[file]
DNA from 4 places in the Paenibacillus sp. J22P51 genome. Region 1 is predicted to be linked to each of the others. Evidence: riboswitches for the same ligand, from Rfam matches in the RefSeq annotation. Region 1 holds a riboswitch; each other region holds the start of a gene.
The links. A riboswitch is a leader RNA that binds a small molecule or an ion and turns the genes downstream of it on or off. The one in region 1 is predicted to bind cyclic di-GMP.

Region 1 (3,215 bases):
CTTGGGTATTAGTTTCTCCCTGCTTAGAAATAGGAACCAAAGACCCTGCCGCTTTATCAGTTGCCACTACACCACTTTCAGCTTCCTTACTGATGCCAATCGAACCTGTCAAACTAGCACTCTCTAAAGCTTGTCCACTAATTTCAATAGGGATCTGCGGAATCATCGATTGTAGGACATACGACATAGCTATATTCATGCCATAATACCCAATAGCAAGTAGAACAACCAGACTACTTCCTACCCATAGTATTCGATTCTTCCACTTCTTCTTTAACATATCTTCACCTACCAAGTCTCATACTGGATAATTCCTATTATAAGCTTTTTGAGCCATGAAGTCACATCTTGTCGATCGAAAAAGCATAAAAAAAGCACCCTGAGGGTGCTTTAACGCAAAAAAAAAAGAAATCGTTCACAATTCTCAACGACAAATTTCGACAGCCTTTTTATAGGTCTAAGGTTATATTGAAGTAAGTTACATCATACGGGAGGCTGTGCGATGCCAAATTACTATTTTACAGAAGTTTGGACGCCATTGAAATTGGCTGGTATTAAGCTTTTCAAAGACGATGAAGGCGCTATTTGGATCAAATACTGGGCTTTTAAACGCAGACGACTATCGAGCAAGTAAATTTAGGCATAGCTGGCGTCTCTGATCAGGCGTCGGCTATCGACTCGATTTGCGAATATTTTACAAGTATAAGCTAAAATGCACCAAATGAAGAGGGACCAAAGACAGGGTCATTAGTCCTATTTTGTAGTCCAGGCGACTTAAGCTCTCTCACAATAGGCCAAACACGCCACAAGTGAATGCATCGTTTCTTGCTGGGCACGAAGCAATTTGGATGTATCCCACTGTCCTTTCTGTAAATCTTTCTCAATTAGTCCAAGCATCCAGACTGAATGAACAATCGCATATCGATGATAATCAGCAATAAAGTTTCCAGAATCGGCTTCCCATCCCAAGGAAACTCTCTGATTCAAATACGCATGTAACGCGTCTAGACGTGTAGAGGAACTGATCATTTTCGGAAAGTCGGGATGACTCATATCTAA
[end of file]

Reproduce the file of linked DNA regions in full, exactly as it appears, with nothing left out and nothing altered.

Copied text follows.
DNA from 4 places in the Paenibacillus sp. J22P51 genome. Region 1 is predicted to be linked to each of the others. Evidence: riboswitches for the same ligand, from Rfam matches in the RefSeq annotation. Region 1 holds a riboswitch; each other region holds the start of a gene.
The links. A riboswitch is a leader RNA that binds a small molecule or an ion and turns the genes downstream of it on or off. The one in region 1 is predicted to bind cyclic di-GMP.

Region 1 (3,215 bases):
CTTGGGTATTAGTTTCTCCCTGCTTAGAAATAGGAACCAAAGACCCTGCCGCTTTATCAGTTGCCACTACACCACTTTCAGCTTCCTTACTGATGCCAATCGAACCTGTCAAACTAGCACTCTCTAAAGCTTGTCCACTAATTTCAATAGGGATCTGCGGAATCATCGATTGTAGGACATACGACATAGCTATATTCATGCCATAATACCCAATAGCAAGTAGAACAACCAGACTACTTCCTACCCATAGTATTCGATTCTTCCACTTCTTCTTTAACATATCTTCACCTACCAAGTCTCATACTGGATAATTCCTATTATAAGCTTTTTGAGCCATGAAGTCACATCTTGTCGATCGAAAAAGCATAAAAAAAGCACCCTGAGGGTGCTTTAACGCAAAAAAAAAAGAAATCGTTCACAATTCTCAACGACAAATTTCGACAGCCTTTTTATAGGTCTAAGGTTATATTGAAGTAAGTTACATCATACGGGAGGCTGTGCGATGCCAAATTACTATTTTACAGAAGTTTGGACGCCATTGAAATTGGCTGGTATTAAGCTTTTCAAAGACGATGAAGGCGCTATTTGGATCAAATACTGGGCTTTTAAACGCAGACGACTATCGAGCAAGTAAATTTAGGCATAGCTGGCGTCTCTGATCAGGCGTCGGCTATCGACTCGATTTGCGAATATTTTACAAGTATAAGCTAAAATGCACCAAATGAAGAGGGACCAAAGACAGGGTCATTAGTCCTATTTTGTAGTCCAGGCGACTTAAGCTCTCTCACAATAGGCCAAACACGCCACAAGTGAATGCATCGTTTCTTGCTGGGCACGAAGCAATTTGGATGTATCCCACTGTCCTTTCTGTAAATCTTTCTCAATTAGTCCAAGCATCCAGACTGAATGAACAATCGCATATCGATGATAATCAGCAATAAAGTTTCCAGAATCGGCTTCCCATCCCAAGGAAACTCTCTGATTCAAATACGCATGTAACGCGTCTAGACGTGTAGAGGAACTGATCATTTTCGGAAAGTCGGGATGACTCATATCTAA